In 2004 Navistar International began producing a line of pickup trucks known as the International Extreme Truck series, or XT. Between 2004 and 2008 they released three versions of the truck. The first was the CXT, Commercial Extreme Truck. In 2005 they released the RXT, Recreational Extreme Truck. They were followed in 2007 by the MXT, or Military Extreme Truck.
I first saw one in 2005 parked at the Hard Rock Cafe in Las Vegas. I immediately fell in love with it and wanted one, but I didn't have $115,000+ available that was needed to buy one. In the twelve years since, I have only seen a handful. That was until last weekend when I attended the 4th Annual Hot Rod Party in Mechanicsville, Virginia. This truck was parked in the backyard of the host, until a young lady drove away in it. I was sorry that I had not taken a video camera with me, and that my DSLR was in the trunk of my SS parked in front of the house.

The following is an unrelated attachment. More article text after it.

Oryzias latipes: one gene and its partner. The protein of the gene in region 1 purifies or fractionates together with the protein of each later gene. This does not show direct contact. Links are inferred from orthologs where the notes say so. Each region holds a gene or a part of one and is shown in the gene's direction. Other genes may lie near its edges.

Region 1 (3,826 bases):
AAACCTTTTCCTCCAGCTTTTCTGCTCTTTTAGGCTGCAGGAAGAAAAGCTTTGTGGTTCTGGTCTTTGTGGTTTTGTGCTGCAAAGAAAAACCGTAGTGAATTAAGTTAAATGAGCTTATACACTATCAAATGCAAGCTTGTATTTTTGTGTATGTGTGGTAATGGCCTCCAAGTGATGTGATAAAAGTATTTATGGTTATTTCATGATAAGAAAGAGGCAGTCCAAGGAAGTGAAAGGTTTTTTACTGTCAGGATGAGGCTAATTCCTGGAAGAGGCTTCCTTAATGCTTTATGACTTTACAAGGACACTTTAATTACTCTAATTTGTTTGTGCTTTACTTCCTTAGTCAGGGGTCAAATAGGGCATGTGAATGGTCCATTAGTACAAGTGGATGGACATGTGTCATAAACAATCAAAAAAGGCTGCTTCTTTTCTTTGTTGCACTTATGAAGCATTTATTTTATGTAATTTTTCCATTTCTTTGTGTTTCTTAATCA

International had not produced a consumer pickup since it discontinued the 100 Series pickup in 1976. However, lower than expected sales brought an end to the XT series in 2008.
The first truck in the XT Series, the CXT, was based on the International 7300 chassis. To convert the chassis to a pickup, Navistar purchased F-350 dually pickup beds from Ford instead of producing their own beds. They offered a hydraulic tilt for the bed as an option. There were also many improvements inside the cab that their work trucks did not have, like leather and ostrich skin seats and available DVD player and satellite radio.
Navistar mated a 5-speed Allison 2500HD automatic transmission to a 220 hp version of its 7.6L DT466 inline-6 diesel engine to power to CXT. To stop the 14,500 lb. truck, Navistar included the air brakes from the 7300 chassis.
Photos of International CXT taken in Mechanicsville, Virginia
After researching the specifications of the CXT, I decided to compare the XT series to my truck and my son's truck. I have a 2013 Chevrolet Silverado 2500HD, and my son has a 2016 Ford F-250.
Here are the results of the comparison.
Before the CXT left the party someone drove up in a lifted GMC. As it drove by, it looked very high, but when it was parked in the backyard next to the CXT, it looked small.